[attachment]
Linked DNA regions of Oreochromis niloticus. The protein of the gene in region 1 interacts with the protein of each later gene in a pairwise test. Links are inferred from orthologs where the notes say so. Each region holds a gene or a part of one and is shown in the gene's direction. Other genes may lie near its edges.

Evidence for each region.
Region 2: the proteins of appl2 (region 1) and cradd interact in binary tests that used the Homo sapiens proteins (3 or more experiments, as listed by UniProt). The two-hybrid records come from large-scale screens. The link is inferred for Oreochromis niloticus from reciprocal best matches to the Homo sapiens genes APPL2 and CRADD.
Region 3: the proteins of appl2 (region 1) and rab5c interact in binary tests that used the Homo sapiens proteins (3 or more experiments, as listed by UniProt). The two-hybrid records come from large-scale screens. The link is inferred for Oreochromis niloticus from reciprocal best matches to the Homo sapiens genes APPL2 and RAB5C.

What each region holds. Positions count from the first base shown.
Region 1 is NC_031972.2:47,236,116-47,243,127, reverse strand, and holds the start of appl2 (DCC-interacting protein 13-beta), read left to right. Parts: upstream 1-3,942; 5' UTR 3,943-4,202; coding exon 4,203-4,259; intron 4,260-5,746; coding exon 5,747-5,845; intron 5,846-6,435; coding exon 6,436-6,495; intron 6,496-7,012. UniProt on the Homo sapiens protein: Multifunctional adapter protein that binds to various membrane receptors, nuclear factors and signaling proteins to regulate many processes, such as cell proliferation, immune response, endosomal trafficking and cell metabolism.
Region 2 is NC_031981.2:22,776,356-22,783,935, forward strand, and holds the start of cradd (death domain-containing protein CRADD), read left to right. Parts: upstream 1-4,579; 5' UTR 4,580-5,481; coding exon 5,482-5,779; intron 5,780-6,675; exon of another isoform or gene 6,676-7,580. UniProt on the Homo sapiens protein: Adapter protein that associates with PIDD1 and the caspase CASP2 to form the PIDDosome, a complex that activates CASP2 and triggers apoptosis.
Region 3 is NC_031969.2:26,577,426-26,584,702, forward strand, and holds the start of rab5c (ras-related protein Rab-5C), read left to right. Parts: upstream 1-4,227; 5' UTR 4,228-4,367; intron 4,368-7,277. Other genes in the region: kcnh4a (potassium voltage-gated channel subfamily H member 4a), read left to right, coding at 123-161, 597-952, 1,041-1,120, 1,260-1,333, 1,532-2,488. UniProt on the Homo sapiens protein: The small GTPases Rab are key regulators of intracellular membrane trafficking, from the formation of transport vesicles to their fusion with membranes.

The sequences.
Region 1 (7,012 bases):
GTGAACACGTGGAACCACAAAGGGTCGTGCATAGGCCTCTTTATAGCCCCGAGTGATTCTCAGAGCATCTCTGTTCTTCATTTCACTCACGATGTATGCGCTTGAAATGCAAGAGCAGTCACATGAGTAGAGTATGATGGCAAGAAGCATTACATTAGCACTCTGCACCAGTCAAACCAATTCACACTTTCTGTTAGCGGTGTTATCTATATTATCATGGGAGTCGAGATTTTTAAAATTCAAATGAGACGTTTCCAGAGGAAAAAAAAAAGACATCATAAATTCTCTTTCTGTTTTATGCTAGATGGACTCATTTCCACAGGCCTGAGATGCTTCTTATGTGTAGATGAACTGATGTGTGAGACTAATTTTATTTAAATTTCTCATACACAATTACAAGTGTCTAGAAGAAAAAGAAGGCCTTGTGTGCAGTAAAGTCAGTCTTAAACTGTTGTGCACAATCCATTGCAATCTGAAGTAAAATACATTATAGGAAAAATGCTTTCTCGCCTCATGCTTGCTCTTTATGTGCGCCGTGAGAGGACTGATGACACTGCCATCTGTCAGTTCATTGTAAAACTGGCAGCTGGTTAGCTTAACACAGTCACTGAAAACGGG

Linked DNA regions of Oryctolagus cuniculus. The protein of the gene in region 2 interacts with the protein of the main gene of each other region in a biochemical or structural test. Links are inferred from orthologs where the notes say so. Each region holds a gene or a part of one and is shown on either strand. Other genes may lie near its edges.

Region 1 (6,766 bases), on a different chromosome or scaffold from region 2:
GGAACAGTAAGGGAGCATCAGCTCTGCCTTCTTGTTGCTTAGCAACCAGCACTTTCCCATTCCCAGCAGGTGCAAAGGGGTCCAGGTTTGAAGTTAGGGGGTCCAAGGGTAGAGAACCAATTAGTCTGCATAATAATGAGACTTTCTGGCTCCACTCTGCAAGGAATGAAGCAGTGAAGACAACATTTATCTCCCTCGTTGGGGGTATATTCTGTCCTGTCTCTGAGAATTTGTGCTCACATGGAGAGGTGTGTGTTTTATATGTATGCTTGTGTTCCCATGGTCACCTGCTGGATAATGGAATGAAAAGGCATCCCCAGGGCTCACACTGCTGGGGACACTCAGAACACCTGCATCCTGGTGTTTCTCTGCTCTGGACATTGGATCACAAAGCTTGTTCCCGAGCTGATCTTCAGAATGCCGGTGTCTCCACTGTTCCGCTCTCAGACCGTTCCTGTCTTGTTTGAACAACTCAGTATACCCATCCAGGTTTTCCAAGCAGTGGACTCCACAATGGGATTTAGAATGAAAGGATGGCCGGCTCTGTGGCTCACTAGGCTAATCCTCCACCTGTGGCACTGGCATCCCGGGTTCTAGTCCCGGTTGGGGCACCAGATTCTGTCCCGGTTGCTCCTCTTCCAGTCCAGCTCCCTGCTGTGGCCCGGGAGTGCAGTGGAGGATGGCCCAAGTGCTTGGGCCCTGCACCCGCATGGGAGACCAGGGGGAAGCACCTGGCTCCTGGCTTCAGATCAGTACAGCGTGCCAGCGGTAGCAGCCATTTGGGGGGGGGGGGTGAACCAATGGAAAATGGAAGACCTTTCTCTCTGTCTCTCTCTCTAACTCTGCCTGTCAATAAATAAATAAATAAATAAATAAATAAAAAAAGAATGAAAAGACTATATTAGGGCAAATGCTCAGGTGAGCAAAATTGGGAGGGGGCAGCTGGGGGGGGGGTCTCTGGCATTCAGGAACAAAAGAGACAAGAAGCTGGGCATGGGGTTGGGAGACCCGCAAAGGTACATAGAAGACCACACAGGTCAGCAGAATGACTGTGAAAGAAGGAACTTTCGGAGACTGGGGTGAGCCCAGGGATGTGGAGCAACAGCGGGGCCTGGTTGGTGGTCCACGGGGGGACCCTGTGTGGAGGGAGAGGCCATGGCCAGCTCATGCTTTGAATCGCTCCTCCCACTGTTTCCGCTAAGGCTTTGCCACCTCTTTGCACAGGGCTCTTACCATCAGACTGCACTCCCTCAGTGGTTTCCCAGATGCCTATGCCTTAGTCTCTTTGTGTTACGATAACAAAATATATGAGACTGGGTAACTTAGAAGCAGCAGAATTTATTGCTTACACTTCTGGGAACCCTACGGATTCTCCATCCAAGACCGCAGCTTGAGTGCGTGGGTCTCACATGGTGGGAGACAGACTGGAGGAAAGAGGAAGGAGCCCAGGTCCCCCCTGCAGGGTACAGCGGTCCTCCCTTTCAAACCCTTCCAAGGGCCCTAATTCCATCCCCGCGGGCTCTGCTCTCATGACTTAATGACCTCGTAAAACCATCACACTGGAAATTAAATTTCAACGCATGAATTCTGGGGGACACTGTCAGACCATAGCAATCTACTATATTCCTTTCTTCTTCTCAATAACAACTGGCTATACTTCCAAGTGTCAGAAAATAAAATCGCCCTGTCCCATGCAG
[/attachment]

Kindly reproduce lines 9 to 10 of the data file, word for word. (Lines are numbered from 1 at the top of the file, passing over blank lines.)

The sequences.
Region 1 (7,012 bases):